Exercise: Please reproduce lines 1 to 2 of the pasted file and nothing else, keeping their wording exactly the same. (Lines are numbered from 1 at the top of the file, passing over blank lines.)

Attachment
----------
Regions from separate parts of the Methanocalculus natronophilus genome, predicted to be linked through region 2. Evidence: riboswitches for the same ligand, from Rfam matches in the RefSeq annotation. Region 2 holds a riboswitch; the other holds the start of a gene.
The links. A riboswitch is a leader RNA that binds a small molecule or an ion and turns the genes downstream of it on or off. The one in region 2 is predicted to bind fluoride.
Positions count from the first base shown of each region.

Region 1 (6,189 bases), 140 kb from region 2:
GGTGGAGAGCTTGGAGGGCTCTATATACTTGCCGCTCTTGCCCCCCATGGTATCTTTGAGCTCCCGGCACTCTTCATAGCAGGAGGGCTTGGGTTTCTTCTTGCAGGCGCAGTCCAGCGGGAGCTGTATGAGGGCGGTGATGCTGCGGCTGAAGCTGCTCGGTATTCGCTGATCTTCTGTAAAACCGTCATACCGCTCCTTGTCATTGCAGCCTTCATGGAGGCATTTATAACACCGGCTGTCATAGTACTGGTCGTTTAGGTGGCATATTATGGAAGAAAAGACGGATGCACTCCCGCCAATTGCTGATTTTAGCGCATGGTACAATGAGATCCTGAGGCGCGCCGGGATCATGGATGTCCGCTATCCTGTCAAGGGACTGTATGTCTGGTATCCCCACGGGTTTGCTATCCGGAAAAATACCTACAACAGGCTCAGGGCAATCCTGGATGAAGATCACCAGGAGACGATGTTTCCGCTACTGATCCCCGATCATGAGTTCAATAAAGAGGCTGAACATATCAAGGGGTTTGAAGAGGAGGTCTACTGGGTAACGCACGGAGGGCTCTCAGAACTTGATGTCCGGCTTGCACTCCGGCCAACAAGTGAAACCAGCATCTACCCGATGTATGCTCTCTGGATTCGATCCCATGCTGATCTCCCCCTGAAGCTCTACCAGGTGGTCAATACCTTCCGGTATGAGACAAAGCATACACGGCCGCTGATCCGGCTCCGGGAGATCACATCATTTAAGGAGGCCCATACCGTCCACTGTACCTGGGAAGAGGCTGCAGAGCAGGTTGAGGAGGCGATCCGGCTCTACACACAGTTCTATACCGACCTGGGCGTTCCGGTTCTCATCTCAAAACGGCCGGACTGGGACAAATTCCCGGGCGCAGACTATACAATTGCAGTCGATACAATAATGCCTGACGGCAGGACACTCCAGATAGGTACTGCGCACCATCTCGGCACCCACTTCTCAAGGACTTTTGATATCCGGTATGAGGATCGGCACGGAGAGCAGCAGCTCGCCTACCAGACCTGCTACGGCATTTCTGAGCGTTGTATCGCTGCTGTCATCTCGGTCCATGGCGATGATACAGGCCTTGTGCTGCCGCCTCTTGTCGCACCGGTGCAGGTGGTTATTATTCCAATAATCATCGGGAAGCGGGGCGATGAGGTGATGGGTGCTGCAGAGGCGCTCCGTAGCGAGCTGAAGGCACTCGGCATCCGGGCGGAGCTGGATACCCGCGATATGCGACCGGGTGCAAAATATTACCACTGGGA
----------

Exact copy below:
Regions from separate parts of the Methanocalculus natronophilus genome, predicted to be linked through region 2. Evidence: riboswitches for the same ligand, from Rfam matches in the RefSeq annotation. Region 2 holds a riboswitch; the other holds the start of a gene.
The links. A riboswitch is a leader RNA that binds a small molecule or an ion and turns the genes downstream of it on or off. The one in region 2 is predicted to bind fluoride.